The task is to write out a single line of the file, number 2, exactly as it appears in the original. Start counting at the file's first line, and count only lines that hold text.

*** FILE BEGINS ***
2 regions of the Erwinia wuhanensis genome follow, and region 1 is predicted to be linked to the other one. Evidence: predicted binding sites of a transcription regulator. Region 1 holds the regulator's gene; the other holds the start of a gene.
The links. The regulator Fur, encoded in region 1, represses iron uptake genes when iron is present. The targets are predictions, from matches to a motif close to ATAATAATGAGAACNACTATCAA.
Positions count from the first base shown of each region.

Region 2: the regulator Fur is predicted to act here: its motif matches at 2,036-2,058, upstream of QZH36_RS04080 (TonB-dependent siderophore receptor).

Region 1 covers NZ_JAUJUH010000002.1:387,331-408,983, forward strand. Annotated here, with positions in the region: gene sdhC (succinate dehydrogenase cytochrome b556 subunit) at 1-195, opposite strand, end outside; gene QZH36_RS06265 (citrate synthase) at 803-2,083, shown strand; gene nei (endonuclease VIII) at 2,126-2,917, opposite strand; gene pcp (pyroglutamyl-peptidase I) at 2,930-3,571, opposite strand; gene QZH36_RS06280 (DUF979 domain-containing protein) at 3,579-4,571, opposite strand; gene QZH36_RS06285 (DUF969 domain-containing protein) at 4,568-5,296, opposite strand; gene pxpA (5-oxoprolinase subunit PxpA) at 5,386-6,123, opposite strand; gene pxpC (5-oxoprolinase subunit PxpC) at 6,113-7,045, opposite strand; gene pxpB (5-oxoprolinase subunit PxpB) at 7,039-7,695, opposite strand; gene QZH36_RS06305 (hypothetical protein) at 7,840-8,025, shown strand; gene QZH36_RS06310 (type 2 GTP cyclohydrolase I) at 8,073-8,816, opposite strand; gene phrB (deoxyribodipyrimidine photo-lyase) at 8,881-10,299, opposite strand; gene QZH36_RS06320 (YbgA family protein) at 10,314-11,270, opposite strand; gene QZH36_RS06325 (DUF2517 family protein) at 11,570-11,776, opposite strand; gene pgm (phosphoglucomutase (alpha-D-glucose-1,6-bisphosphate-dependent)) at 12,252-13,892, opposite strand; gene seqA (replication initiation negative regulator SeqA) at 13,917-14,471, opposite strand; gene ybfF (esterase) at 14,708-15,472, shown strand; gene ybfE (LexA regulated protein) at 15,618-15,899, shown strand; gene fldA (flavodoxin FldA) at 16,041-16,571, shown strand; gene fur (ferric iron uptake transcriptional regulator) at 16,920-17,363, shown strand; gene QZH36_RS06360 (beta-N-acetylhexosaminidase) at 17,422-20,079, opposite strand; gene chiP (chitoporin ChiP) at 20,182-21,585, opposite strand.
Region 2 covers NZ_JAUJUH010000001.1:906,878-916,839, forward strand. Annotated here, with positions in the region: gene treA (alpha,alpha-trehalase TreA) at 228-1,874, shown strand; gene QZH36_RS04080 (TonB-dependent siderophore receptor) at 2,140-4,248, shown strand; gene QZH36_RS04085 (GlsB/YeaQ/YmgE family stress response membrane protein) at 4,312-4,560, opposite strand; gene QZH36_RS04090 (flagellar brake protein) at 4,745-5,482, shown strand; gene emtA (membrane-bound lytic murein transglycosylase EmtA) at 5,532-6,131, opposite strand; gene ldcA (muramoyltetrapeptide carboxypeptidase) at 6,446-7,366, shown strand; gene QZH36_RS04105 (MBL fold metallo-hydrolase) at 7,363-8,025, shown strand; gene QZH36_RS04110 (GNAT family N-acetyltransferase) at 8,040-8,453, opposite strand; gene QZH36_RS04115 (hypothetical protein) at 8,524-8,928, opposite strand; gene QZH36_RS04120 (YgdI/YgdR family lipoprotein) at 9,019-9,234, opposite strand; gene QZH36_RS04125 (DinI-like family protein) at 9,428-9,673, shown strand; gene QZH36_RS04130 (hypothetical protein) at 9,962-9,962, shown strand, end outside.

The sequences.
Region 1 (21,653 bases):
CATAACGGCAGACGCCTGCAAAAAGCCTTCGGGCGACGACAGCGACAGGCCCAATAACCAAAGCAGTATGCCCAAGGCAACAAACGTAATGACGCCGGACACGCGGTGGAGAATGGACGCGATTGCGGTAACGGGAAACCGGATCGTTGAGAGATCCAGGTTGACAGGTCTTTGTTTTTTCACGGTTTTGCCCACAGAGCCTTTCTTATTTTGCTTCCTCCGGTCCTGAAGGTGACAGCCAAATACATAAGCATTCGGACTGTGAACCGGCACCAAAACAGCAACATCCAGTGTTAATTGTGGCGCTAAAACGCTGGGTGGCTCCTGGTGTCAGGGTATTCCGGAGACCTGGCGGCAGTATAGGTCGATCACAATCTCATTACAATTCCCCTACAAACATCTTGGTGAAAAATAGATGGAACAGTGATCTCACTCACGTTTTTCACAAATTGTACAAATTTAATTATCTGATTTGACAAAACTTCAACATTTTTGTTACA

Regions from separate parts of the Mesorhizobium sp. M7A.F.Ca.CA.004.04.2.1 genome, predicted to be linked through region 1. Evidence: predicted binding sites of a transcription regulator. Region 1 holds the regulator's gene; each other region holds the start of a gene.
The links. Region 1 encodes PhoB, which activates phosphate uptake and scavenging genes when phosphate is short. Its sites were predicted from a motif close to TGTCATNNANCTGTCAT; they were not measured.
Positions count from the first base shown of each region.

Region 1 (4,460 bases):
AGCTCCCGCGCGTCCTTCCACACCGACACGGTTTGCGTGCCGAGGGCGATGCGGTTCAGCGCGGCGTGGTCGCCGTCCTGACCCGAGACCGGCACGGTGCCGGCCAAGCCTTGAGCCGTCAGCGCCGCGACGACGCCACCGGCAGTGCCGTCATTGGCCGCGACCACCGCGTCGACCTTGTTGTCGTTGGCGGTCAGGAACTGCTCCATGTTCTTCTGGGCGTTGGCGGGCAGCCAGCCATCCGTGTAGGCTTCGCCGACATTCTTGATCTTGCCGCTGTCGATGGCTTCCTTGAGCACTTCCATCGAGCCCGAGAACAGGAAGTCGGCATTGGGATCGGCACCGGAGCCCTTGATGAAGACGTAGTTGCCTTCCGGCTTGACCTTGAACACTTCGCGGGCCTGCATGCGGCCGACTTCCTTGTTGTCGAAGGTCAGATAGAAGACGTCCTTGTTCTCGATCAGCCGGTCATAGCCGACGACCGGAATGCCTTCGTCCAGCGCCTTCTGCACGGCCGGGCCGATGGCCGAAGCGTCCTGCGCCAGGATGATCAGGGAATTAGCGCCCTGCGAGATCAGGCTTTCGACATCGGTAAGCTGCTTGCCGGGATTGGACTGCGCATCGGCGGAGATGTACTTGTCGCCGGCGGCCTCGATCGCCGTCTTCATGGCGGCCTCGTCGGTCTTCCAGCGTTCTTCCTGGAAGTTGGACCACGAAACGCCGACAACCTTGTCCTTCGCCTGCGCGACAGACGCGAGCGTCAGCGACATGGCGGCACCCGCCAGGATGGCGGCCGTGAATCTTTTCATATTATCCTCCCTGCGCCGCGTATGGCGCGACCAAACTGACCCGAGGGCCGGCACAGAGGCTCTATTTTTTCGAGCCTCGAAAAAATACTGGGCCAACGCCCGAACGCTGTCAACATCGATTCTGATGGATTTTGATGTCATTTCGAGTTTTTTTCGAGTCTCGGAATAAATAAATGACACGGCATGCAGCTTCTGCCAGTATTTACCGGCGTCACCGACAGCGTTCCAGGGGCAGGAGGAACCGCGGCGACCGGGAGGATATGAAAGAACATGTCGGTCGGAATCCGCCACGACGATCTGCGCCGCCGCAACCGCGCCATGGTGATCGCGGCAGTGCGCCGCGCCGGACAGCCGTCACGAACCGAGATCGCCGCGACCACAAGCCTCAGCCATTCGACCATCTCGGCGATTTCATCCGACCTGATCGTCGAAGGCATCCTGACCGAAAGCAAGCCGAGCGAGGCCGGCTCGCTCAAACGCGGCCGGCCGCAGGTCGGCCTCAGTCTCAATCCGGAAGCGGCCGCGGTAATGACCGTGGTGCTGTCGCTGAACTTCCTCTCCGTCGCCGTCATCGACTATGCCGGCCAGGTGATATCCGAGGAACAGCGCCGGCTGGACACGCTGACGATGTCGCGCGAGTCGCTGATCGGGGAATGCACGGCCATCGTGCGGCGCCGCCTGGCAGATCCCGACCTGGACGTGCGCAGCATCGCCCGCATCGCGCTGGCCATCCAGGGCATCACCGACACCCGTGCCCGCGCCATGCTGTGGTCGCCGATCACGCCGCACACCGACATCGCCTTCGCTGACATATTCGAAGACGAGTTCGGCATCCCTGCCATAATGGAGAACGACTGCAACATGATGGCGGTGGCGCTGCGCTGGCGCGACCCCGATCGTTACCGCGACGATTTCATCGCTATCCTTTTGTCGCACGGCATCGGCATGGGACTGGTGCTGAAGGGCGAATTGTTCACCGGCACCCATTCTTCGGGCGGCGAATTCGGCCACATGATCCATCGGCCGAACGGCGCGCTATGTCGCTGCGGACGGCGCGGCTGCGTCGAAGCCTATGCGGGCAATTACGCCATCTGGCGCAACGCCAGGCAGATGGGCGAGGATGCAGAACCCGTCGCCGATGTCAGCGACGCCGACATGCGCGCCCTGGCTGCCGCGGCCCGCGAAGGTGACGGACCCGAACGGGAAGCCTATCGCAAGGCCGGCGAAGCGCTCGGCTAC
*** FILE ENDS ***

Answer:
The links. The regulator Fur, encoded in region 1, represses iron uptake genes when iron is present. The targets are predictions, from matches to a motif close to ATAATAATGAGAACNACTATCAA.